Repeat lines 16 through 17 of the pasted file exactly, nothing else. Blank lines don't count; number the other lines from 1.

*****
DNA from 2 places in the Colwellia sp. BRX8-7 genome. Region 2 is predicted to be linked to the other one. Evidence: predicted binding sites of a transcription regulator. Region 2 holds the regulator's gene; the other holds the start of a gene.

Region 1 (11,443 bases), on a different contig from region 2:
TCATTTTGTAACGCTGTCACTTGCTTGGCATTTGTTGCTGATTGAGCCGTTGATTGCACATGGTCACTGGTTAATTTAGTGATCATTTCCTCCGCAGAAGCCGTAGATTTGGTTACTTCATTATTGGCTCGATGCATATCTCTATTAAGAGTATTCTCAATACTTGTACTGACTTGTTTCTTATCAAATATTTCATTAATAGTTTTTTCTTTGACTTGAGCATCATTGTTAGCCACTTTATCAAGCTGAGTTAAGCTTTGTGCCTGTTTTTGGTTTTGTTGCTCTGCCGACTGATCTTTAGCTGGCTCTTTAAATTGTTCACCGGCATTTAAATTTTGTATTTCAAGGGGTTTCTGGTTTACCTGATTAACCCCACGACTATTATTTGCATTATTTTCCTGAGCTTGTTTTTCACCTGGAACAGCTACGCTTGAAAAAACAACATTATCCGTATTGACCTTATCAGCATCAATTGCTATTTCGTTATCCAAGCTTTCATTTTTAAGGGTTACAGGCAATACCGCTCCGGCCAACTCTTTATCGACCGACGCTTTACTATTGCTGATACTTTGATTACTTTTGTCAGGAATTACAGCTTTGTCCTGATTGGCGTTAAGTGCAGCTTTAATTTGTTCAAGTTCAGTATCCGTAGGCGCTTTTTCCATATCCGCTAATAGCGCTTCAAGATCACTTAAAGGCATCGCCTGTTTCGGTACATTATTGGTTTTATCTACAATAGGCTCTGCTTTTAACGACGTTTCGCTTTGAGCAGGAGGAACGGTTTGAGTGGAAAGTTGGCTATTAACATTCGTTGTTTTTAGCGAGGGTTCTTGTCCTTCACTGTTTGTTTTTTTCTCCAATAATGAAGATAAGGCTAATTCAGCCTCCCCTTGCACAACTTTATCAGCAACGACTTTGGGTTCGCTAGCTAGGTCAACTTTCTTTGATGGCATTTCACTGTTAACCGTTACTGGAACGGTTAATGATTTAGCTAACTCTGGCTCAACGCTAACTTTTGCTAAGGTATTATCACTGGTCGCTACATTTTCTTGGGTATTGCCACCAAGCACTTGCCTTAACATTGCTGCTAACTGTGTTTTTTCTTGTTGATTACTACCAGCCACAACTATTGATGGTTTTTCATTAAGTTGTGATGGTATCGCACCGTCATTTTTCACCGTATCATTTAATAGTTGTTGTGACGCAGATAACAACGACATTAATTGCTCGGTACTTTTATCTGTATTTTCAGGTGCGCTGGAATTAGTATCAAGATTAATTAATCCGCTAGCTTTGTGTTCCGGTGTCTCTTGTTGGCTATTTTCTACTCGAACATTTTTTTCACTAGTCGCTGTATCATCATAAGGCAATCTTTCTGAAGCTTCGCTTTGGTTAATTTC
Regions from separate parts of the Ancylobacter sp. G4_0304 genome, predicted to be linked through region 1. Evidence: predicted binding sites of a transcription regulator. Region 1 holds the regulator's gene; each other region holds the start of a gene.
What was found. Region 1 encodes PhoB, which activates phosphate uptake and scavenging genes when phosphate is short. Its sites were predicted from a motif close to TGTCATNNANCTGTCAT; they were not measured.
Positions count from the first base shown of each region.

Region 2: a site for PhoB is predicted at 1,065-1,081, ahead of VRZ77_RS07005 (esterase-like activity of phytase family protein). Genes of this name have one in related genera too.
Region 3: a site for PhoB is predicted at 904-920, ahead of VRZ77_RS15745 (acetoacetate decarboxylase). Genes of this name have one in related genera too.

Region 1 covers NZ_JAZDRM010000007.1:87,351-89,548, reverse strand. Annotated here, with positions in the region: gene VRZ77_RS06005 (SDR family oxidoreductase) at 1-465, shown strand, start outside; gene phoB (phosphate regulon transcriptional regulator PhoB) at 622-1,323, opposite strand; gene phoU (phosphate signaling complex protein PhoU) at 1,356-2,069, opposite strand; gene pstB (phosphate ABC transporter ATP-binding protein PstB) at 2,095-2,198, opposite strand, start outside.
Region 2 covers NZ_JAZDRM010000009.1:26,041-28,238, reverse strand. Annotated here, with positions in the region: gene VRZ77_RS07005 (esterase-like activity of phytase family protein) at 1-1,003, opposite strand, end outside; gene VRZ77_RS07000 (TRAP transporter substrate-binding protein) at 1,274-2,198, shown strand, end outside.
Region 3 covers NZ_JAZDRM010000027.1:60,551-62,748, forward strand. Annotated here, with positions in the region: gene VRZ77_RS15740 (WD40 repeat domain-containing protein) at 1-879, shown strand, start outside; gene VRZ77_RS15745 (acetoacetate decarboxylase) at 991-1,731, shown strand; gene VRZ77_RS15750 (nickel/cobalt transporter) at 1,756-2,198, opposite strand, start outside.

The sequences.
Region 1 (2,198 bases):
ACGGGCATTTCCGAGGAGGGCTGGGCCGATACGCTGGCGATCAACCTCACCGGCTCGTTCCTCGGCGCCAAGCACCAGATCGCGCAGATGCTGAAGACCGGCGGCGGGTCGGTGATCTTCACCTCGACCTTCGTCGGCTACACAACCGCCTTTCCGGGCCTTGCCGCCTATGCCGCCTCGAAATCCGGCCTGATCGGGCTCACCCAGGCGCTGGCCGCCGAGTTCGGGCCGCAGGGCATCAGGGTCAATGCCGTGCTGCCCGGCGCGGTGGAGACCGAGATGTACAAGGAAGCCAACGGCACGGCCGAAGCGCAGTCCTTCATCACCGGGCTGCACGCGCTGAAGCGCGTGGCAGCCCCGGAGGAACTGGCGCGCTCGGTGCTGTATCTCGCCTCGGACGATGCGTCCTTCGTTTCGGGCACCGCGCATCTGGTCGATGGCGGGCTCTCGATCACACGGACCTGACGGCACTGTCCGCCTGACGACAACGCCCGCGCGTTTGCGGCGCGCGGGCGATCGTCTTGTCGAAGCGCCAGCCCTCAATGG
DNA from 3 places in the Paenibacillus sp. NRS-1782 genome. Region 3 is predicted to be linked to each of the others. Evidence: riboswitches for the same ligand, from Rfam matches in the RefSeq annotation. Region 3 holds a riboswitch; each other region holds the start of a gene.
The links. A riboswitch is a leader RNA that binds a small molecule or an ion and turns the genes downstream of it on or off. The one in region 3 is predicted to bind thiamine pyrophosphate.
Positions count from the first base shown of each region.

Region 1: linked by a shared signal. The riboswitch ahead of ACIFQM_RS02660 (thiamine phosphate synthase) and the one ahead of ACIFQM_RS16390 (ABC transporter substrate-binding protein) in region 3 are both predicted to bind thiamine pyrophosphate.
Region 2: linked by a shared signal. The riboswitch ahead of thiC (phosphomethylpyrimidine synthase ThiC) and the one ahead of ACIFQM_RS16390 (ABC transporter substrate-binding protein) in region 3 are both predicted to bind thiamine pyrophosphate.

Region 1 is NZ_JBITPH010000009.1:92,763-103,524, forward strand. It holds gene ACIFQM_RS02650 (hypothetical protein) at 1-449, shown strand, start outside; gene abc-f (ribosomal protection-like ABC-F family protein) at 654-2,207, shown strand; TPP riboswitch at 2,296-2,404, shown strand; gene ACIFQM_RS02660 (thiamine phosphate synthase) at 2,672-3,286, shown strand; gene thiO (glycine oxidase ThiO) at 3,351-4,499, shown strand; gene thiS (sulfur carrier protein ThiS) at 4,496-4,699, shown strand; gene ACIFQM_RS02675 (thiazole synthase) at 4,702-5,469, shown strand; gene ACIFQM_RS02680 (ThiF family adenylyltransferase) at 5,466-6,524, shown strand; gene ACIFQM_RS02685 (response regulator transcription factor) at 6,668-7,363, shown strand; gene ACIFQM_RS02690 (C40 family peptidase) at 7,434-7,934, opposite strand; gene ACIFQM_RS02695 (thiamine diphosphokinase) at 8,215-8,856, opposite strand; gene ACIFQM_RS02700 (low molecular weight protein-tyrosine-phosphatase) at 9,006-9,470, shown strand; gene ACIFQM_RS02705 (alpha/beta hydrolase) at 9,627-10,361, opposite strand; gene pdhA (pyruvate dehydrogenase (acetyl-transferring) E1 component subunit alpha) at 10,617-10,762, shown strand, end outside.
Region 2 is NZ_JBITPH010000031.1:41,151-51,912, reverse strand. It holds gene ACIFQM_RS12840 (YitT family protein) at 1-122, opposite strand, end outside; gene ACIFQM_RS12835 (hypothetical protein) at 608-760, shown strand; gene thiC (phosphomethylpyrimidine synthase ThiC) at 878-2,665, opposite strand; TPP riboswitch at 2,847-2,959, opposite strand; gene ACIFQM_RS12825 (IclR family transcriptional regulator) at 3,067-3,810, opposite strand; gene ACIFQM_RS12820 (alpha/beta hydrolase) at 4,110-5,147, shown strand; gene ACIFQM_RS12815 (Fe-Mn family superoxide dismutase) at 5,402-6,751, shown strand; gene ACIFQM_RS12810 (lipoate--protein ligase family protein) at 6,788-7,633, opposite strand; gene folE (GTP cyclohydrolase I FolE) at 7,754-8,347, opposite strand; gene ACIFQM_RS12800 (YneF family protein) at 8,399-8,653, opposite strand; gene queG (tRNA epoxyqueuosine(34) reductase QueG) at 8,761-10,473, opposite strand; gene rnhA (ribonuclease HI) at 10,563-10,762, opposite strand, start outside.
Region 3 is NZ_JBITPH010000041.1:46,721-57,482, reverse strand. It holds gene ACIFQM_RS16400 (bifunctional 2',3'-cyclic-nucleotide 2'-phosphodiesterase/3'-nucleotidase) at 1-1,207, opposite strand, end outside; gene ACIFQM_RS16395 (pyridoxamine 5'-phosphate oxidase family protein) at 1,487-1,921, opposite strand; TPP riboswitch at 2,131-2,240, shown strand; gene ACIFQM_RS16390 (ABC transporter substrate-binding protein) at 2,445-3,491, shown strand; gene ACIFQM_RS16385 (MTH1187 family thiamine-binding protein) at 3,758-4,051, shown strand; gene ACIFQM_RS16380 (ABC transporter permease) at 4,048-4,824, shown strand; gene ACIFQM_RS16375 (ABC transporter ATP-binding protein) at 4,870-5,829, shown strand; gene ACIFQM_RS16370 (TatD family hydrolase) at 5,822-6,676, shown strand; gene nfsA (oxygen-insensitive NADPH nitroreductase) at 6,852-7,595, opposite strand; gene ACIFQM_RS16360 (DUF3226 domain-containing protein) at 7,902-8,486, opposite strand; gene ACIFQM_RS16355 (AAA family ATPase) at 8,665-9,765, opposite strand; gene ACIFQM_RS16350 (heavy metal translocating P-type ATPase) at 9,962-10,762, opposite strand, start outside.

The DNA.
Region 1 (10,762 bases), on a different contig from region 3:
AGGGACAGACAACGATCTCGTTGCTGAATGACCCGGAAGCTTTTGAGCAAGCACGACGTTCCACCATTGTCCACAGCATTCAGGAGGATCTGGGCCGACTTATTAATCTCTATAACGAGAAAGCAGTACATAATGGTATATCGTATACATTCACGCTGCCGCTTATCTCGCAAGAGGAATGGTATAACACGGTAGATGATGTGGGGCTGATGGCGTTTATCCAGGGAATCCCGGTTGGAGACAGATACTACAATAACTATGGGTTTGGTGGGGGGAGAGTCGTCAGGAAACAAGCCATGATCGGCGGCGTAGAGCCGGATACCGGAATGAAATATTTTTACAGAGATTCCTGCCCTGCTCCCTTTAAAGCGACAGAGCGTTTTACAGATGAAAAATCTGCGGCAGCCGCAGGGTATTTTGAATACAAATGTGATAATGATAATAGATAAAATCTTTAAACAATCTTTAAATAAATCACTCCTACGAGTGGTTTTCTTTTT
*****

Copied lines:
The links. A riboswitch is a leader RNA that binds a small molecule or an ion and turns the genes downstream of it on or off. The one in region 3 is predicted to bind thiamine pyrophosphate.
Positions count from the first base shown of each region.